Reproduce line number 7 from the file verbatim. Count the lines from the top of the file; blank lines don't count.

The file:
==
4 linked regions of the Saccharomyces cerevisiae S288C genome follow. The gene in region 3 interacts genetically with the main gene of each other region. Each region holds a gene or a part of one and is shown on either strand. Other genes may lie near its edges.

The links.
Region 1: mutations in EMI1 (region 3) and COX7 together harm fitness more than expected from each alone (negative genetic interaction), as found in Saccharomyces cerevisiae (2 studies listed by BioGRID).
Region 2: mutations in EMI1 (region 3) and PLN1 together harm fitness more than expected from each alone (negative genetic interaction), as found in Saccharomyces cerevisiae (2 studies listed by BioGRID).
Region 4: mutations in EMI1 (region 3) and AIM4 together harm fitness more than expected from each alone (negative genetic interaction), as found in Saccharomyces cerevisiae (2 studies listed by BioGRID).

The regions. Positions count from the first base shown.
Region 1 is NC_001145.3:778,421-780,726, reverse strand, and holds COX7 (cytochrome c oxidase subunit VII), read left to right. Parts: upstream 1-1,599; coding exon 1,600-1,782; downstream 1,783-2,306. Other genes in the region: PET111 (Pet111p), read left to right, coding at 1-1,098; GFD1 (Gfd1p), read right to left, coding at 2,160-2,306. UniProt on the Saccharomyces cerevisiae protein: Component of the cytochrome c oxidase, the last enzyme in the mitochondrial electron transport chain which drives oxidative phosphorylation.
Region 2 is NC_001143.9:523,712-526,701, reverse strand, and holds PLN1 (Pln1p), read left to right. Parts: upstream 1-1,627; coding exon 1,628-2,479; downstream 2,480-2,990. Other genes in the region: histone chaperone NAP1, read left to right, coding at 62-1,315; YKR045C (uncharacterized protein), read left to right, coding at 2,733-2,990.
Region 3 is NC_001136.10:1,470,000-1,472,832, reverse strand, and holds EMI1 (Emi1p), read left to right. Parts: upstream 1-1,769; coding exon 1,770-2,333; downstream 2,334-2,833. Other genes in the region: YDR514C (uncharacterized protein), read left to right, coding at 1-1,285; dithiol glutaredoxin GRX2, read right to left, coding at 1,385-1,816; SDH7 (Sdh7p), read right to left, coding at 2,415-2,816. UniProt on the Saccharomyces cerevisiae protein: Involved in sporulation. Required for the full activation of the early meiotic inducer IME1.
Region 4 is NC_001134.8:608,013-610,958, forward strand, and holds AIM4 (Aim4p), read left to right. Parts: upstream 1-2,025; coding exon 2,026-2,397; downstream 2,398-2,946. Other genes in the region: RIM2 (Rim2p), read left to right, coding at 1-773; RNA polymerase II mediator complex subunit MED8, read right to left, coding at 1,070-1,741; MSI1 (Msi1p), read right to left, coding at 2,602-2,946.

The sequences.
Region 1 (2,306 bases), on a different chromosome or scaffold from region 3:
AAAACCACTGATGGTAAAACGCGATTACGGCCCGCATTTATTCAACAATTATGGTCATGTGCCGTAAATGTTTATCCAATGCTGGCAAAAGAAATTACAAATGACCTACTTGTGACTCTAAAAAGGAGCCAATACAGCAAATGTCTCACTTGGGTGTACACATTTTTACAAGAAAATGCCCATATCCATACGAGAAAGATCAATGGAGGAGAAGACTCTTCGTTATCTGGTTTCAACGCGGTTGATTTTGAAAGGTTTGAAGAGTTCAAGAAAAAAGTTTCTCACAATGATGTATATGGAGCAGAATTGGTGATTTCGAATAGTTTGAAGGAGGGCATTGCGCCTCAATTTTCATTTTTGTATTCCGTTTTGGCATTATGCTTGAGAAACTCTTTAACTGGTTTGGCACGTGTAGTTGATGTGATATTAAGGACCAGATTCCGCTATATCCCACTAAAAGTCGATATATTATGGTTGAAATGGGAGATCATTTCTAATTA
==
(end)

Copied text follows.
Region 1 is NC_001145.3:778,421-780,726, reverse strand, and holds COX7 (cytochrome c oxidase subunit VII), read left to right. Parts: upstream 1-1,599; coding exon 1,600-1,782; downstream 1,783-2,306. Other genes in the region: PET111 (Pet111p), read left to right, coding at 1-1,098; GFD1 (Gfd1p), read right to left, coding at 2,160-2,306. UniProt on the Saccharomyces cerevisiae protein: Component of the cytochrome c oxidase, the last enzyme in the mitochondrial electron transport chain which drives oxidative phosphorylation.